Wednesday, 08 November 2017 20:10

Holiday Safety Tips

Written by  Dr. Mindy Cohan
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Thanksgiving Tips

• Ask guests to please avoid feeding table food to pets.  Fatty foods are particularly dangerous and can cause a serious condition known as pancreatitis.
• Never leave kitchen trash bags unsupervised! Dogs and cats will become very ill if they eat bones or other items in the trash.
• Keep pets confined while guests arrive and depart to avoid escapes from the house.
• Be sure that all pets have proper identification tags or microchips.

Christmas tree safety

NO TINSEL! - If swallowed by dog or cat, tinsel and ribbons can cause severe damage to intestines and possible death.

• keep tree well watered so needles do not become dry and create a fire hazard
• use safety approved lights
• always turn off lights when leaving home
• tree fertilizer added to water can be toxic if ingested by pets
• be sure that tree ornaments are well secured so they cannot fall onto floor and be consumed (some dogs will even eat glass ornaments)
• do not leave wrapped food items under tree, dogs will be able to smell food and will ravage the package
• exposed electrical cords, if chewed, are very dangerous to puppies, kittens, rabbits

Hanukkah Safety Tips 

• Supervise Hanukkah and other holiday candles while they burn.
• Be sure to keep open flames out of cats’ reach.
• Latkes are very greasy and can cause pancreatitis in dogs.

Harmful Foods

• theobromine is the toxic agent found in chocolate, it affects the body similarly to caffeine
• baker’s chocolate (bittersweet) is the most dangerous, “white” chocolate does not contain cocoa powder and is therefore not as dangerous except to cause vomiting and diarrhea
• the onset of effects can be seen from 4-24 hours after ingestion
• signs of chocolate toxicity include: vomiting, tender abdomen, hyperactivity, seizures and death are possible 
• If your dog eats chocolate, call your veterinarian immediately!
• Other food items that are unsafe for dogs include raisins, grapes, macadamia nuts, onions, and garlic. Xylitol, an artificial sweetener found in sugarless gum and baked goods can be fatal if ingested by dogs.

Toy Safety

Who can’t resist buying your furry friend a new toy for the holidays? Choose toys wisely! Avoid gifts that can be destroyed and ingested if your dog is prone to dismantling stuffed toys. Stuffing, squeakers and other toy components can lead to obstructions if ingested.  Although cats love to play and chase ribbon and string, if ingested, these materials can be very dangerous.  Be particularly careful to put away ribbon used for wrapping gifts.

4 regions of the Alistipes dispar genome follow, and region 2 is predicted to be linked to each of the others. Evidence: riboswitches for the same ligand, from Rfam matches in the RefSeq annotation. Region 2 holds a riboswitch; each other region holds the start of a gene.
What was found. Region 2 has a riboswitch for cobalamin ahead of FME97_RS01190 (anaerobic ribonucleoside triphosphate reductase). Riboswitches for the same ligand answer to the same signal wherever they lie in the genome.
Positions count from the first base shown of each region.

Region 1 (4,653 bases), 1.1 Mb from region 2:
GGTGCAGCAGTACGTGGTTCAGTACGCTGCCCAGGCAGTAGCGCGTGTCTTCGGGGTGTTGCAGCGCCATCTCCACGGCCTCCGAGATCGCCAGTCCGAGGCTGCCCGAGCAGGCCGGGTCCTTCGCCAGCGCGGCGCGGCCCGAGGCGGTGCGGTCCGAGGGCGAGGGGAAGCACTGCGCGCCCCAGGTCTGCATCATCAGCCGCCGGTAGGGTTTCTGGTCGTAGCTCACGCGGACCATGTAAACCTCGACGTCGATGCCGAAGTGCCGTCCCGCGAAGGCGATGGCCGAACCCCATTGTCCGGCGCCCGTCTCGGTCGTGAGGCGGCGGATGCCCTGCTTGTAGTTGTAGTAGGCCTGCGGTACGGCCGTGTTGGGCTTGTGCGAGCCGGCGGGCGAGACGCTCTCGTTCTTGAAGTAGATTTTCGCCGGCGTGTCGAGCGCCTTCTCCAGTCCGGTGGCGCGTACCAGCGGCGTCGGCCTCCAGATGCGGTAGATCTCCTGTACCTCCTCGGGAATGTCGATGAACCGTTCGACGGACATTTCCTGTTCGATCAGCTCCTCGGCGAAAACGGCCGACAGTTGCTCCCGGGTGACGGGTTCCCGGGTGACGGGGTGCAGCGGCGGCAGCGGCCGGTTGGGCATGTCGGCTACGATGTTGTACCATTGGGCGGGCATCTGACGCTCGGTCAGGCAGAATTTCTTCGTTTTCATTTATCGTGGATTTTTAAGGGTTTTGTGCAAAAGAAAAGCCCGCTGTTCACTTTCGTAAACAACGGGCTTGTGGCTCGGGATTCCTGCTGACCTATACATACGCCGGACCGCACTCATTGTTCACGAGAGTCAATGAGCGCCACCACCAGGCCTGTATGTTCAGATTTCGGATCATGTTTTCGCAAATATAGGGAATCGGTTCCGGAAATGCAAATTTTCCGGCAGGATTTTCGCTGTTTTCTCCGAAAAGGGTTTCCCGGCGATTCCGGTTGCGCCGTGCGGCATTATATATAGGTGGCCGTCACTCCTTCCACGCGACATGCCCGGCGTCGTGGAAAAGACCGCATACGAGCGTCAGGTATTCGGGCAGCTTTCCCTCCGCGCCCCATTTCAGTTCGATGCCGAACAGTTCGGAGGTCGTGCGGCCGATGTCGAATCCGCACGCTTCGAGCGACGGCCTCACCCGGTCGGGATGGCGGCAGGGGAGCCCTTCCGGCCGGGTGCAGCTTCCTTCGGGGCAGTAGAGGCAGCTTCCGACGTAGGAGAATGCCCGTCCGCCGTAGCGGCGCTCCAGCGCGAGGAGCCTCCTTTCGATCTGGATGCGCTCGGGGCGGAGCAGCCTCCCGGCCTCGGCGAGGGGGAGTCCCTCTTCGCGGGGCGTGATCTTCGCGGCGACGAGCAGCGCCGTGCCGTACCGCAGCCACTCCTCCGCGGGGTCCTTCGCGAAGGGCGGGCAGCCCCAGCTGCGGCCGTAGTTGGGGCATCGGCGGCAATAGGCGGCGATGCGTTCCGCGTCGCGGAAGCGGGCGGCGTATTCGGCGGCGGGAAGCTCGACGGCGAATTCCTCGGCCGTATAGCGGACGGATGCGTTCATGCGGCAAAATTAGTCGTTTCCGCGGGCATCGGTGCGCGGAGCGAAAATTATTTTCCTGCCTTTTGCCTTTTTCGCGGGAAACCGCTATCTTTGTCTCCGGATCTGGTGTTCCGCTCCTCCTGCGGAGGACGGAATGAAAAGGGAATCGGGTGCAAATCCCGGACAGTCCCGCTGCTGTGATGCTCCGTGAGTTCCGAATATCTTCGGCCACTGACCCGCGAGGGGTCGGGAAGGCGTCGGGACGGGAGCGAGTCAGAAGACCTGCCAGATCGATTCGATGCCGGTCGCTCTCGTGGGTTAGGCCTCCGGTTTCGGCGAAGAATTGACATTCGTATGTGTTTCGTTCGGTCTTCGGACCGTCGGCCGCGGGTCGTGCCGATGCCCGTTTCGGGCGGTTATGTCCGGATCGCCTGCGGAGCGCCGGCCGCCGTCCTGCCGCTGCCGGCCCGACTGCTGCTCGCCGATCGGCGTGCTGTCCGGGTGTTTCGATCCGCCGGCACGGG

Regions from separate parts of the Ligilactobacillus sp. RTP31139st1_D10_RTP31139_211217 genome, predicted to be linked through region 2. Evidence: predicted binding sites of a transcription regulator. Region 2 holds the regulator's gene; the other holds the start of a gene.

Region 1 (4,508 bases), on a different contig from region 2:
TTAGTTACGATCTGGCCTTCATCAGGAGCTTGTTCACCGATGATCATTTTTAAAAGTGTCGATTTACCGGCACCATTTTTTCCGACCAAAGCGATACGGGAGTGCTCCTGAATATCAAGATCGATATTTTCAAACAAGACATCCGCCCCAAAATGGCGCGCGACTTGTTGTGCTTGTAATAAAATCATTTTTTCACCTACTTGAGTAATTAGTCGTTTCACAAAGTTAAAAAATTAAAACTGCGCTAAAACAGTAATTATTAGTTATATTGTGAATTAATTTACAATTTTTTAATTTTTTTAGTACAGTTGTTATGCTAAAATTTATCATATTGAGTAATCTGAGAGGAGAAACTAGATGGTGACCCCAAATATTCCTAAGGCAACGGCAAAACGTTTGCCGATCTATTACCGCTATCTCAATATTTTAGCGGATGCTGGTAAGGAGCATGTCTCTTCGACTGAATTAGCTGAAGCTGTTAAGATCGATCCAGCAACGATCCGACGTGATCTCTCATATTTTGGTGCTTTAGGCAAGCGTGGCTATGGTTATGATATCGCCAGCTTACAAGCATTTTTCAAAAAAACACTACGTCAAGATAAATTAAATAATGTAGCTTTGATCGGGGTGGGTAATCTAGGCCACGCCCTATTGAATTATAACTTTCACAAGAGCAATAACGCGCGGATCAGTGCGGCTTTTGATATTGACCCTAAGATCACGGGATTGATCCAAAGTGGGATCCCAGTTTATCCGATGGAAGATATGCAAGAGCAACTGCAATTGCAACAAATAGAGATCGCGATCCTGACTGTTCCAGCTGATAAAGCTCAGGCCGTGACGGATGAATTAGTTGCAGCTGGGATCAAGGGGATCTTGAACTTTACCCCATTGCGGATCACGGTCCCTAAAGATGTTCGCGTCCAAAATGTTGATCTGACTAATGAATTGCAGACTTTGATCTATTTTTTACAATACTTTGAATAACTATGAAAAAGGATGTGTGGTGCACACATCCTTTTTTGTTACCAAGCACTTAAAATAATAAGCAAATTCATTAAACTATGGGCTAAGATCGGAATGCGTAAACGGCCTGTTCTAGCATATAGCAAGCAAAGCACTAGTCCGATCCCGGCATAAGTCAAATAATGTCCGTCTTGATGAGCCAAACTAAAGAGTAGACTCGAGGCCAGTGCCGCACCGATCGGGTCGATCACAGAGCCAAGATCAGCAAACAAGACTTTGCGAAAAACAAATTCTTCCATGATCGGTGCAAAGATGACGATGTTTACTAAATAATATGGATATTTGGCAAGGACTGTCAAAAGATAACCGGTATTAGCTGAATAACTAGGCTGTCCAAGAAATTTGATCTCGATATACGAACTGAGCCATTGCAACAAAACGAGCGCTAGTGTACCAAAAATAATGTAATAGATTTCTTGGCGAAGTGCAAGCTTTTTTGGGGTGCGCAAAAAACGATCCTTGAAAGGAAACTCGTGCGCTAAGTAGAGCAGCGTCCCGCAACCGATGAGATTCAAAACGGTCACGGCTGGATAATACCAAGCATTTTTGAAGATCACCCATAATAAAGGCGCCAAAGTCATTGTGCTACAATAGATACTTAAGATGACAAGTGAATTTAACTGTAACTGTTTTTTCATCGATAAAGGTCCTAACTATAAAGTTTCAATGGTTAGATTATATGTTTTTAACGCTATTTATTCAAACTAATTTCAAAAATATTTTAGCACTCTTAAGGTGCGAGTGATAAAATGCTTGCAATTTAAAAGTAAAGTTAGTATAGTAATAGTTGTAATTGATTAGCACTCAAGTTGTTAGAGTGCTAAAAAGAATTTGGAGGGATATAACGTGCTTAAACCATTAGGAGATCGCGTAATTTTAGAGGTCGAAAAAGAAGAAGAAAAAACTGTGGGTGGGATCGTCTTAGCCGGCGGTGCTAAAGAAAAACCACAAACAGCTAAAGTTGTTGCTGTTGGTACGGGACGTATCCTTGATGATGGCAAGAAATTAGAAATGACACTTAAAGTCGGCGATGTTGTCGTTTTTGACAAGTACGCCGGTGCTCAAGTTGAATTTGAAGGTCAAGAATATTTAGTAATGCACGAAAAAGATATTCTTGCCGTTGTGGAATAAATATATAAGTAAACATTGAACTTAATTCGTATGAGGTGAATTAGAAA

Plant Safety

Holly and mistletoe can both cause severe gastrointestinal upset.  If you must hang mistletoe, be sure it is out of pets’ reach and well secured.  Poinsettia plants are mildly toxic and can cause vomiting and drooling, so keep these out of reach.  If you have cats and receive a holiday bouquet with lilies, do not keep them in the house.   A mere nibble on a lily plant can cause severe kidney damage to cats.

If your pet has ingested something toxic, call the ASPCA Poison Control Center at (888) 426-4435 or Pet Poison Hotline at (855)764-7661. Both have operators available everyday of the year, 24 hours a day.  There is a consultation fee, but it is well worth the life of your pet.

Gift Ideas for Pets

The gift of health and a long life are top recommendations for your pet. At least 40 % of dogs and cats in the US are overweight.  Health problems related to obesity include diabetes, heart disease, respiratory problems, and arthritis (joint pain).  Providing exercise, a nutritious and healthy diet, and healthy treats for dogs and cats is a better way of showing your love compared to feeding table food and fattening snacks. Many dogs enjoy carrots, apples, canned pumpkin and green beans. Indoor cats are at high risk for being overweight since they spend most of the day sleeping and eating. Feeding measured amounts of food is better than continuously filling a food bowl.  Provide interactive toys to get your cat moving off the sofa.   

• Pawprints ornament – kits are available to create a lasting imprint of your pet’s foot
• New beds for dogs or window sill perches for cats
• Comfortable traveling carriers for small dogs or cats
• Homemade dog treat kits or recipe book
• Toys
• New collar, leash or harness


Read 8396 times Last modified on Wednesday, 08 November 2017 20:27